In te ao Māori, space has a complex and extensive whakapapa. The narratives differ from iwi to iwi but follow similar themes.
The cosmological origins of space start with Te Kore – the nothingness. Some whakapapa pūrākau claim Te Kore is the darkest of darkness while others say that darkness did not yet exist. Described as a state of potential, Te Kore was formless but in a constant state of change. It moved from one state of nothingness to another and became the first named Māori genealogy/whakapapa. Te Pō – also known as perpetual night – occurred within Te Kore, and this coexistence continued for aeons. Eventually, consciousness appeared in the formation of the Earth mother Papatūānuku and sky father Ranginui. Together, they produced more than 70 atua children.
Tūhoe iwi tell of two of these atua – Tangotango and Wainui – whose tamariki include te Whānau Mārama (the Family of Light): Rā (Sun), Marama (Moon), ngā whetū (stars) and hīnātore (phosphorescent light). Other atua – Tāne with the help of Tamarēreti – placed these objects in the sky to adorn the chest of Ranginui and brought light into the world.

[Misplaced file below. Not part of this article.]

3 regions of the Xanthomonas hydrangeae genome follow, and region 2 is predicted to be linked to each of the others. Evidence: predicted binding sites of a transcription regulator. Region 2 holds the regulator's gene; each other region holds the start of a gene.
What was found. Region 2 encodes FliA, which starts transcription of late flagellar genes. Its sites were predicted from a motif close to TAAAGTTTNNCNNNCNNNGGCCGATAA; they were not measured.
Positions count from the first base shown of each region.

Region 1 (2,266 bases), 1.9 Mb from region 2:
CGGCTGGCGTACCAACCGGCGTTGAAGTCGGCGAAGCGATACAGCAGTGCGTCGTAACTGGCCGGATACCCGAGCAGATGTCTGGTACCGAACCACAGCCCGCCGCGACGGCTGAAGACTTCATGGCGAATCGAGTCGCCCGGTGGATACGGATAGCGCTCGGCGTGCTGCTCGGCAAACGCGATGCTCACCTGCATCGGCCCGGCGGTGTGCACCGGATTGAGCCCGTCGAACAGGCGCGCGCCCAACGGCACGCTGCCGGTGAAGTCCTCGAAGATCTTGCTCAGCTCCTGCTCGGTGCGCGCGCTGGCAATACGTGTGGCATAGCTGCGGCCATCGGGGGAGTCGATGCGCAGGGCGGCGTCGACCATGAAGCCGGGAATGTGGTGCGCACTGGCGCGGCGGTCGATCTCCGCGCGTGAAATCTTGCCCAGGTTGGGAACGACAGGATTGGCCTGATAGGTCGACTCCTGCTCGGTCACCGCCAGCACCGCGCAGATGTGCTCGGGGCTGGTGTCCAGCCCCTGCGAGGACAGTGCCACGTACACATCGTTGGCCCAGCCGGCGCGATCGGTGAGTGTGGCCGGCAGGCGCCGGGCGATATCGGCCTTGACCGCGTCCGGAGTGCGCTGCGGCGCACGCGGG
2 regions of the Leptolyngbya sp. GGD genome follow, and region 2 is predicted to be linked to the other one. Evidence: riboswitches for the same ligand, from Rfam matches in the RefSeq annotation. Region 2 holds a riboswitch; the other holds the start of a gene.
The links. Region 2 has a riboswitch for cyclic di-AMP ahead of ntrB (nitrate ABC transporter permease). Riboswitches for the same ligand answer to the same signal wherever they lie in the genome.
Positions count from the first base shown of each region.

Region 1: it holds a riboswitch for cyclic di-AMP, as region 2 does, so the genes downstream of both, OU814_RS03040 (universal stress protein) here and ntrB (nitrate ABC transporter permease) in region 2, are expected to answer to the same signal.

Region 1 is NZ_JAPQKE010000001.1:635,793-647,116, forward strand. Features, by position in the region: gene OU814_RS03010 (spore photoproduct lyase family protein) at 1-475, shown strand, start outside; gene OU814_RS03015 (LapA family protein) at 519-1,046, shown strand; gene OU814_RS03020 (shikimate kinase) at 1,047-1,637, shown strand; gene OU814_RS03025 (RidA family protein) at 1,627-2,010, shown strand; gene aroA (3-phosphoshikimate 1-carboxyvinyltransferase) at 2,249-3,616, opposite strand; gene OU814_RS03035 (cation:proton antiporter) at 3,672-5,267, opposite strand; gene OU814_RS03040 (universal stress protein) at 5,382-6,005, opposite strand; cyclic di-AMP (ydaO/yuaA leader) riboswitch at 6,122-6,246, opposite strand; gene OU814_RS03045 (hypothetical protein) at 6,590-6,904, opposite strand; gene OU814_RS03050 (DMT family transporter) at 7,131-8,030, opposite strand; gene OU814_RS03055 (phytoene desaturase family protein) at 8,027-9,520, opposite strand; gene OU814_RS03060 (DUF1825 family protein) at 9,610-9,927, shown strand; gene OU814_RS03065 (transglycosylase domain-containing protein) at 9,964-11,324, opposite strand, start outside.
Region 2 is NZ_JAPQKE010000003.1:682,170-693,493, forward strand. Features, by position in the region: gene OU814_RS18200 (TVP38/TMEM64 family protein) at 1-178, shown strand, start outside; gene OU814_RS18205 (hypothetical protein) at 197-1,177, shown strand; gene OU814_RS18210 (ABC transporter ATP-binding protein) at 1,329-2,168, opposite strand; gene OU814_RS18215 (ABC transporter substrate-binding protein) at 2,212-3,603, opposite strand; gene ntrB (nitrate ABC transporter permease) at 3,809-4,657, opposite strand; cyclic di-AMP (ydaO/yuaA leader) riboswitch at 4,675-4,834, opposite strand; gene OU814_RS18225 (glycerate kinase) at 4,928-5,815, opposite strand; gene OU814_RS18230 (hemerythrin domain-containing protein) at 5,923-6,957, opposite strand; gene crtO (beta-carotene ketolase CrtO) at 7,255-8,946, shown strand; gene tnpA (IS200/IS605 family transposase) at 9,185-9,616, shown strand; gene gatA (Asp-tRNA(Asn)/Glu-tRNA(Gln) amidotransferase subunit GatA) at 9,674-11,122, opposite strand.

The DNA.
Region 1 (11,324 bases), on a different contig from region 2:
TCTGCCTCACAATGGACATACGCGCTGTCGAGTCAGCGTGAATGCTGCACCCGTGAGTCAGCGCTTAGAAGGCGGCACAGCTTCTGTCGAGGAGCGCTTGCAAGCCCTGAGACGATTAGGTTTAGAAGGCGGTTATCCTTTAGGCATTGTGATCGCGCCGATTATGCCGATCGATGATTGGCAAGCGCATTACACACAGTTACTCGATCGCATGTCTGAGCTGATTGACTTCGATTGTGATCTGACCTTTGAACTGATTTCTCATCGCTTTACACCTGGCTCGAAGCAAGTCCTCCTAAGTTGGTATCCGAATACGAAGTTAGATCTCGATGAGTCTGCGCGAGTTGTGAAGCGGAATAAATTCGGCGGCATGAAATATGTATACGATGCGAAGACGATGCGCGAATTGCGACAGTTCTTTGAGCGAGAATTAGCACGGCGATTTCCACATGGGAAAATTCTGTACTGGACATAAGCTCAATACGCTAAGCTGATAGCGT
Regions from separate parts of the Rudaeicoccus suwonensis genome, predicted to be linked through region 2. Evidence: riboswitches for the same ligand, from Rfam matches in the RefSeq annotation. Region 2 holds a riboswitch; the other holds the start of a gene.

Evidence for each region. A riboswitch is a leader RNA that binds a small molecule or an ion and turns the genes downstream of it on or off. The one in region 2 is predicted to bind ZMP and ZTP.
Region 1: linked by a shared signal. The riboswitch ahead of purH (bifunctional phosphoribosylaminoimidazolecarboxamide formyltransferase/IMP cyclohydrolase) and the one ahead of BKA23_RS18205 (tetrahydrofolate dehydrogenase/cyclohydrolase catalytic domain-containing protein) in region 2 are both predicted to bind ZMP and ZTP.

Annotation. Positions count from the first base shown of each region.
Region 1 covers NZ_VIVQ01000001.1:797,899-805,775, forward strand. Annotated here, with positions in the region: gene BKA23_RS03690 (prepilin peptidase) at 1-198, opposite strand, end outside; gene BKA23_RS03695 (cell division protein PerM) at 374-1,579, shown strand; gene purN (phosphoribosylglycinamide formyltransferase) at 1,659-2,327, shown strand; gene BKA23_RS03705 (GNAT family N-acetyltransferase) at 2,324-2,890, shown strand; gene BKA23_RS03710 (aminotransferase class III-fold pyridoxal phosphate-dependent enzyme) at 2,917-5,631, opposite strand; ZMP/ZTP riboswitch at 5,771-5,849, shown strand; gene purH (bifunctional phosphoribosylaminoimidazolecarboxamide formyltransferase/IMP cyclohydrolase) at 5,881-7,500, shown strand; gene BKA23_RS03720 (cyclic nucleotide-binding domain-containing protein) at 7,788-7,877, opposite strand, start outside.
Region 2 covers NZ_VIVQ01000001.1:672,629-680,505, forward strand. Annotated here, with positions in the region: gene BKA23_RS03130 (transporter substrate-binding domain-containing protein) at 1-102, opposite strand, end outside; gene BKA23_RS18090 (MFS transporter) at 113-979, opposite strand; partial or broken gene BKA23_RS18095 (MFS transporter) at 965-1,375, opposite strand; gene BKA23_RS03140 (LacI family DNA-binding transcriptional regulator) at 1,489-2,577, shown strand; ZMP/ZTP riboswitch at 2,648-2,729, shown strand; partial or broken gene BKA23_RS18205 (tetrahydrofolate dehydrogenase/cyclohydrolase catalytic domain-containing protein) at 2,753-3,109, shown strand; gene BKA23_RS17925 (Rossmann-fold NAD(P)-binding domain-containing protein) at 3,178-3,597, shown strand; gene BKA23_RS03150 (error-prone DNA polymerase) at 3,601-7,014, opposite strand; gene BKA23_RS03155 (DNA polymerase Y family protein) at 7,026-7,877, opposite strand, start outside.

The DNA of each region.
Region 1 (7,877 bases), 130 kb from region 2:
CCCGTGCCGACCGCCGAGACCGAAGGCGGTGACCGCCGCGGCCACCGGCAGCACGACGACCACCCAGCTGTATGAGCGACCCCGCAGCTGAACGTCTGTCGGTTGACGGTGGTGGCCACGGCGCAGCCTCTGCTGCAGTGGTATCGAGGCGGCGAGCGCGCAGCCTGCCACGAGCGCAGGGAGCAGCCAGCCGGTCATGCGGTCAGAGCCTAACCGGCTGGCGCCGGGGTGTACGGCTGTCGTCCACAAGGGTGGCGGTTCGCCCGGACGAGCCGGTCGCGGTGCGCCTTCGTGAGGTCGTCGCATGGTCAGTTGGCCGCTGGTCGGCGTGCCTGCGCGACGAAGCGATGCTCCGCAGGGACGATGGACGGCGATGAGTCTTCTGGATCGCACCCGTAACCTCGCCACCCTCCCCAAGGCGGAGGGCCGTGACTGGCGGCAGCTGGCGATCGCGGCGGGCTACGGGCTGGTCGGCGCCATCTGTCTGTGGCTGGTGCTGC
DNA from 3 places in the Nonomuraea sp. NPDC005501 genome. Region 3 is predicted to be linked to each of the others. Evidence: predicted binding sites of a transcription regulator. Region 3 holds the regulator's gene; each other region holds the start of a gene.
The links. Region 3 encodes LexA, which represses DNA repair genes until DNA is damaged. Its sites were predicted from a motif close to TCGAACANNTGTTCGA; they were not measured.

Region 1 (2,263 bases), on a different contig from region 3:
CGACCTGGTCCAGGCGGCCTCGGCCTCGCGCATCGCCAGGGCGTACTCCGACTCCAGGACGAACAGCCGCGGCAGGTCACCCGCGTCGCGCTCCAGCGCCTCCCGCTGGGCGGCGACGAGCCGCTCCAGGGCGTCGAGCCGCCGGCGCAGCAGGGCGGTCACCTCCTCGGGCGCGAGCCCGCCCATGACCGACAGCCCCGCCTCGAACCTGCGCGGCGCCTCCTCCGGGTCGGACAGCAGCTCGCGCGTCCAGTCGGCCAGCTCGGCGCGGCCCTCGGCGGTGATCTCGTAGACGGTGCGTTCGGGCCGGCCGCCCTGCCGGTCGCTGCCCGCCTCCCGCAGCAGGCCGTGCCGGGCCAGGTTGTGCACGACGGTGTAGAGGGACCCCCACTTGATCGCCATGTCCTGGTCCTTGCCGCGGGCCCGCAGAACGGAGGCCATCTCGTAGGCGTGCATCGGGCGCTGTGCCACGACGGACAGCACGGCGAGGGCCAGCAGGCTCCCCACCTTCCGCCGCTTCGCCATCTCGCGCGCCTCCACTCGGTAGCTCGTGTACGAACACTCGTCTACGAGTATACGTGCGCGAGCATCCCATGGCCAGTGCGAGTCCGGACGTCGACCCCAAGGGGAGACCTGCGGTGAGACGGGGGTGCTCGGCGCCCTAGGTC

Eventually, humans descended from Tāne-mahuta, so in multiple ways, humans whakapapa (are related) to the stars.
Tātai arorangi – astronomical knowledge
Astronomical knowledge, known as tātai arorangi, informed many aspects of Māori life, culture and traditions. Extensive star knowledge enabled navigators to travel the vast Pacific Ocean. This mātauranga/knowledge continued to develop upon arrival in Aotearoa. Tātai arorangi informed seasonal and monthly calendars (maramataka), the timing of planting, harvesting and hunting, the positioning and construction of meeting houses and other cultural practices.
Much of tātai arorangi is passed on orally through pūrākau and whakapapa, waiata and whakataukī. These all carry messages, cautionary tales and metaphors that help us to understand ideas about space and navigation. Although some pūrākau are well known across the motu, they can vary by rohe, and some pūrākau are unique to certain iwi and hapū.
Ngā rangi tūhāhā – Tāwhaki and Tuna
Ngā rangi tūhāhā are separately spaced heavens. The near heavens encompass our own human universe and our local Solar System. The limitless heavens encompass the galaxies that we can see using powerful telescopes like the James Webb Space Telescope. The distant heavens are those that are yet to be discovered.
David Perenara-O’Connell (Ngāi Tahu, Ngāi Te Ruahikihiki, Ngāti Huirapa, Ngāi Te Rakiāmoa) tells of pūrākau related to Tāwhaki – an atua of several of ngā rangi tūhāhā. Pūrākau tell of Tāwhaki meeting Tuna in the highest of heavens and convincing Tuna to descend to the Earth. Māui and his people created a hīnaki (eel trap) from tororaro (Muehlenbeckia astonii) growing on Kaitōrete, near Ōtautahi Christchurch. They caught Tuna and cut him up to create kōiro (conger eel), piharau (lamprey) and freshwater tuna species.
Whānui and kūmara